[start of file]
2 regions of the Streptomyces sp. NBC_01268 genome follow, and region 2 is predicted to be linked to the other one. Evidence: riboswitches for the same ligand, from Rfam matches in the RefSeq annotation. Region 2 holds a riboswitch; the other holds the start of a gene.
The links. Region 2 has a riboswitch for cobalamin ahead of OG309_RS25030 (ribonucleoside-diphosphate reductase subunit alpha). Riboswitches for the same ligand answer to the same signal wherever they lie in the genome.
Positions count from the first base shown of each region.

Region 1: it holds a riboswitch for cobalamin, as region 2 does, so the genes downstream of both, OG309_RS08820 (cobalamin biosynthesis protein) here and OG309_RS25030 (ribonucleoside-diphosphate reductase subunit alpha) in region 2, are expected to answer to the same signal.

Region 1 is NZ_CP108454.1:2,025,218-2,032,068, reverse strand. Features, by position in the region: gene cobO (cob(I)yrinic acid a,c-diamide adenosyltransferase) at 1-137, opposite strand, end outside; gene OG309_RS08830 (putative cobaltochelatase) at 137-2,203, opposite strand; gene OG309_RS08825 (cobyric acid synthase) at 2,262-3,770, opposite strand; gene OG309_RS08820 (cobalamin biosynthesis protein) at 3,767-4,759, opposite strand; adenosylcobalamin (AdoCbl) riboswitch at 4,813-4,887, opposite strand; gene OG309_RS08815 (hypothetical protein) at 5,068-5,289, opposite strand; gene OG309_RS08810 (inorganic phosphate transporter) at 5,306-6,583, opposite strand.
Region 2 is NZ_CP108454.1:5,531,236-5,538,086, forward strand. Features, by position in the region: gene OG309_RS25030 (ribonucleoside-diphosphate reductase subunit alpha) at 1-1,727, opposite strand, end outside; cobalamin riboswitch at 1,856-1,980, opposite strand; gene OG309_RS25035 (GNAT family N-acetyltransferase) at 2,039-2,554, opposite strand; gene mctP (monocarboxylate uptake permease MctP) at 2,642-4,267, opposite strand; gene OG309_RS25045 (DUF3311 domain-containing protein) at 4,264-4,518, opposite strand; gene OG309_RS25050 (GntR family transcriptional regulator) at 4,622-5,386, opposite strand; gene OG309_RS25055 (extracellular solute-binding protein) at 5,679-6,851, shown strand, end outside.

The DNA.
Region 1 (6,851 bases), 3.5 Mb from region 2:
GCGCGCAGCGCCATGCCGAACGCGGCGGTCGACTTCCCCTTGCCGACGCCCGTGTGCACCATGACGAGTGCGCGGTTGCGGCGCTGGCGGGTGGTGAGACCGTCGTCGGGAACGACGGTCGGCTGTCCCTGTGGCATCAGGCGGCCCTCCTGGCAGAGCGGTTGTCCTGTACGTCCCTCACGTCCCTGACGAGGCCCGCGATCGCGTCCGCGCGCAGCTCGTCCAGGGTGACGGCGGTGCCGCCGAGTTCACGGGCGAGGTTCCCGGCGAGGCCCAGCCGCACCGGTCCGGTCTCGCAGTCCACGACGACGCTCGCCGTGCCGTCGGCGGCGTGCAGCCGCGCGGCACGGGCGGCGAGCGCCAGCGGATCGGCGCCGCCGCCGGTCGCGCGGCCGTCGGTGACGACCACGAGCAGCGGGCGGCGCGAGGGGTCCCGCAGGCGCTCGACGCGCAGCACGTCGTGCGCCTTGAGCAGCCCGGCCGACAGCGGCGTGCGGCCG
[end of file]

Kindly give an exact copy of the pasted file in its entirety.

2 regions of the Streptomyces sp. NBC_01268 genome follow, and region 2 is predicted to be linked to the other one. Evidence: riboswitches for the same ligand, from Rfam matches in the RefSeq annotation. Region 2 holds a riboswitch; the other holds the start of a gene.
The links. Region 2 has a riboswitch for cobalamin ahead of OG309_RS25030 (ribonucleoside-diphosphate reductase subunit alpha). Riboswitches for the same ligand answer to the same signal wherever they lie in the genome.
Positions count from the first base shown of each region.

Region 1: it holds a riboswitch for cobalamin, as region 2 does, so the genes downstream of both, OG309_RS08820 (cobalamin biosynthesis protein) here and OG309_RS25030 (ribonucleoside-diphosphate reductase subunit alpha) in region 2, are expected to answer to the same signal.

Region 1 is NZ_CP108454.1:2,025,218-2,032,068, reverse strand. Features, by position in the region: gene cobO (cob(I)yrinic acid a,c-diamide adenosyltransferase) at 1-137, opposite strand, end outside; gene OG309_RS08830 (putative cobaltochelatase) at 137-2,203, opposite strand; gene OG309_RS08825 (cobyric acid synthase) at 2,262-3,770, opposite strand; gene OG309_RS08820 (cobalamin biosynthesis protein) at 3,767-4,759, opposite strand; adenosylcobalamin (AdoCbl) riboswitch at 4,813-4,887, opposite strand; gene OG309_RS08815 (hypothetical protein) at 5,068-5,289, opposite strand; gene OG309_RS08810 (inorganic phosphate transporter) at 5,306-6,583, opposite strand.
Region 2 is NZ_CP108454.1:5,531,236-5,538,086, forward strand. Features, by position in the region: gene OG309_RS25030 (ribonucleoside-diphosphate reductase subunit alpha) at 1-1,727, opposite strand, end outside; cobalamin riboswitch at 1,856-1,980, opposite strand; gene OG309_RS25035 (GNAT family N-acetyltransferase) at 2,039-2,554, opposite strand; gene mctP (monocarboxylate uptake permease MctP) at 2,642-4,267, opposite strand; gene OG309_RS25045 (DUF3311 domain-containing protein) at 4,264-4,518, opposite strand; gene OG309_RS25050 (GntR family transcriptional regulator) at 4,622-5,386, opposite strand; gene OG309_RS25055 (extracellular solute-binding protein) at 5,679-6,851, shown strand, end outside.

The DNA.
Region 1 (6,851 bases), 3.5 Mb from region 2:
GCGCGCAGCGCCATGCCGAACGCGGCGGTCGACTTCCCCTTGCCGACGCCCGTGTGCACCATGACGAGTGCGCGGTTGCGGCGCTGGCGGGTGGTGAGACCGTCGTCGGGAACGACGGTCGGCTGTCCCTGTGGCATCAGGCGGCCCTCCTGGCAGAGCGGTTGTCCTGTACGTCCCTCACGTCCCTGACGAGGCCCGCGATCGCGTCCGCGCGCAGCTCGTCCAGGGTGACGGCGGTGCCGCCGAGTTCACGGGCGAGGTTCCCGGCGAGGCCCAGCCGCACCGGTCCGGTCTCGCAGTCCACGACGACGCTCGCCGTGCCGTCGGCGGCGTGCAGCCGCGCGGCACGGGCGGCGAGCGCCAGCGGATCGGCGCCGCCGCCGGTCGCGCGGCCGTCGGTGACGACCACGAGCAGCGGGCGGCGCGAGGGGTCCCGCAGGCGCTCGACGCGCAGCACGTCGTGCGCCTTGAGCAGCCCGGCCGACAGCGGCGTGCGGCCG